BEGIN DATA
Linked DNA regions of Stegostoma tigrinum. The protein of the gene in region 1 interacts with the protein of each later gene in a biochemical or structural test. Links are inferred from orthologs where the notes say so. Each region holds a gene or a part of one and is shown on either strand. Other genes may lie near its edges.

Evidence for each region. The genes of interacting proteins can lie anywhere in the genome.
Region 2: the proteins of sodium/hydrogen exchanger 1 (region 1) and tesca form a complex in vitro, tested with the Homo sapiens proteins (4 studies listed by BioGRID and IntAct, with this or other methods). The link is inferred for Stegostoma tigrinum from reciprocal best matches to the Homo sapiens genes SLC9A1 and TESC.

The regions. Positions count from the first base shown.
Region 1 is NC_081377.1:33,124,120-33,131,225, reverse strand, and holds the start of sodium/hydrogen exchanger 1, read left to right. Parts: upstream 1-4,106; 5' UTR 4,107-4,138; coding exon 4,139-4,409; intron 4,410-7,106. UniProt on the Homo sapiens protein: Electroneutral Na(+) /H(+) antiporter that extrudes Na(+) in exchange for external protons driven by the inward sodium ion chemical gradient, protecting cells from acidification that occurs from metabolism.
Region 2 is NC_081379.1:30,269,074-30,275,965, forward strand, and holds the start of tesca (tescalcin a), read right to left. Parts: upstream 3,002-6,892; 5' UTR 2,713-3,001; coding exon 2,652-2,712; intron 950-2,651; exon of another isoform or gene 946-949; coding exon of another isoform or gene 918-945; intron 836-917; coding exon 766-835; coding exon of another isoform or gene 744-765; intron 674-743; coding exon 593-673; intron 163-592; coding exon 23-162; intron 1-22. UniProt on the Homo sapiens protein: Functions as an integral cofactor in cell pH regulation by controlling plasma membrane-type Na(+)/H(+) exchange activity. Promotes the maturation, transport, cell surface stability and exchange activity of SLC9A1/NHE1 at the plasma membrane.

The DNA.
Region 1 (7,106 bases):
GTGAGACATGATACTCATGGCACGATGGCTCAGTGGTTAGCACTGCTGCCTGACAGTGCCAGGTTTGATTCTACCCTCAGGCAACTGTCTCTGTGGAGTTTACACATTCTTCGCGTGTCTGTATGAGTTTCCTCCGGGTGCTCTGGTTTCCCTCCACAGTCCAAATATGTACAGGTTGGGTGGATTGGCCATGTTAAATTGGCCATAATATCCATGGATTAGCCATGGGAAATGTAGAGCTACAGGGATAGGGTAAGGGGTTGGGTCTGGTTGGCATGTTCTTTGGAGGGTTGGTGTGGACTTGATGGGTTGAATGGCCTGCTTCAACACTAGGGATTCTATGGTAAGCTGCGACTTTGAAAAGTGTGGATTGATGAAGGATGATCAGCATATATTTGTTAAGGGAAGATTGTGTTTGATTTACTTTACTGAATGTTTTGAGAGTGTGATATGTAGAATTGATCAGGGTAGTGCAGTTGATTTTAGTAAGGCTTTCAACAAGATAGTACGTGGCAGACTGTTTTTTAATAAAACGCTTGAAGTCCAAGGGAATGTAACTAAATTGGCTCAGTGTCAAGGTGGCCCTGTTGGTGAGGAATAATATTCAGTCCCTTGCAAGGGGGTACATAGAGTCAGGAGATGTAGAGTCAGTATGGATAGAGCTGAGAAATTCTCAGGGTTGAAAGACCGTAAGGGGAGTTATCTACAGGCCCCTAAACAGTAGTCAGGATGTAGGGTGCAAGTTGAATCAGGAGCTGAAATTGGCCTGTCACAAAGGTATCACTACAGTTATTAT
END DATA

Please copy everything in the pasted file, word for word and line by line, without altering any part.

Linked DNA regions of Stegostoma tigrinum. The protein of the gene in region 1 interacts with the protein of each later gene in a biochemical or structural test. Links are inferred from orthologs where the notes say so. Each region holds a gene or a part of one and is shown on either strand. Other genes may lie near its edges.

Evidence for each region. The genes of interacting proteins can lie anywhere in the genome.
Region 2: the proteins of sodium/hydrogen exchanger 1 (region 1) and tesca form a complex in vitro, tested with the Homo sapiens proteins (4 studies listed by BioGRID and IntAct, with this or other methods). The link is inferred for Stegostoma tigrinum from reciprocal best matches to the Homo sapiens genes SLC9A1 and TESC.

The regions. Positions count from the first base shown.
Region 1 is NC_081377.1:33,124,120-33,131,225, reverse strand, and holds the start of sodium/hydrogen exchanger 1, read left to right. Parts: upstream 1-4,106; 5' UTR 4,107-4,138; coding exon 4,139-4,409; intron 4,410-7,106. UniProt on the Homo sapiens protein: Electroneutral Na(+) /H(+) antiporter that extrudes Na(+) in exchange for external protons driven by the inward sodium ion chemical gradient, protecting cells from acidification that occurs from metabolism.
Region 2 is NC_081379.1:30,269,074-30,275,965, forward strand, and holds the start of tesca (tescalcin a), read right to left. Parts: upstream 3,002-6,892; 5' UTR 2,713-3,001; coding exon 2,652-2,712; intron 950-2,651; exon of another isoform or gene 946-949; coding exon of another isoform or gene 918-945; intron 836-917; coding exon 766-835; coding exon of another isoform or gene 744-765; intron 674-743; coding exon 593-673; intron 163-592; coding exon 23-162; intron 1-22. UniProt on the Homo sapiens protein: Functions as an integral cofactor in cell pH regulation by controlling plasma membrane-type Na(+)/H(+) exchange activity. Promotes the maturation, transport, cell surface stability and exchange activity of SLC9A1/NHE1 at the plasma membrane.

The DNA.
Region 1 (7,106 bases):
GTGAGACATGATACTCATGGCACGATGGCTCAGTGGTTAGCACTGCTGCCTGACAGTGCCAGGTTTGATTCTACCCTCAGGCAACTGTCTCTGTGGAGTTTACACATTCTTCGCGTGTCTGTATGAGTTTCCTCCGGGTGCTCTGGTTTCCCTCCACAGTCCAAATATGTACAGGTTGGGTGGATTGGCCATGTTAAATTGGCCATAATATCCATGGATTAGCCATGGGAAATGTAGAGCTACAGGGATAGGGTAAGGGGTTGGGTCTGGTTGGCATGTTCTTTGGAGGGTTGGTGTGGACTTGATGGGTTGAATGGCCTGCTTCAACACTAGGGATTCTATGGTAAGCTGCGACTTTGAAAAGTGTGGATTGATGAAGGATGATCAGCATATATTTGTTAAGGGAAGATTGTGTTTGATTTACTTTACTGAATGTTTTGAGAGTGTGATATGTAGAATTGATCAGGGTAGTGCAGTTGATTTTAGTAAGGCTTTCAACAAGATAGTACGTGGCAGACTGTTTTTTAATAAAACGCTTGAAGTCCAAGGGAATGTAACTAAATTGGCTCAGTGTCAAGGTGGCCCTGTTGGTGAGGAATAATATTCAGTCCCTTGCAAGGGGGTACATAGAGTCAGGAGATGTAGAGTCAGTATGGATAGAGCTGAGAAATTCTCAGGGTTGAAAGACCGTAAGGGGAGTTATCTACAGGCCCCTAAACAGTAGTCAGGATGTAGGGTGCAAGTTGAATCAGGAGCTGAAATTGGCCTGTCACAAAGGTATCACTACAGTTATTAT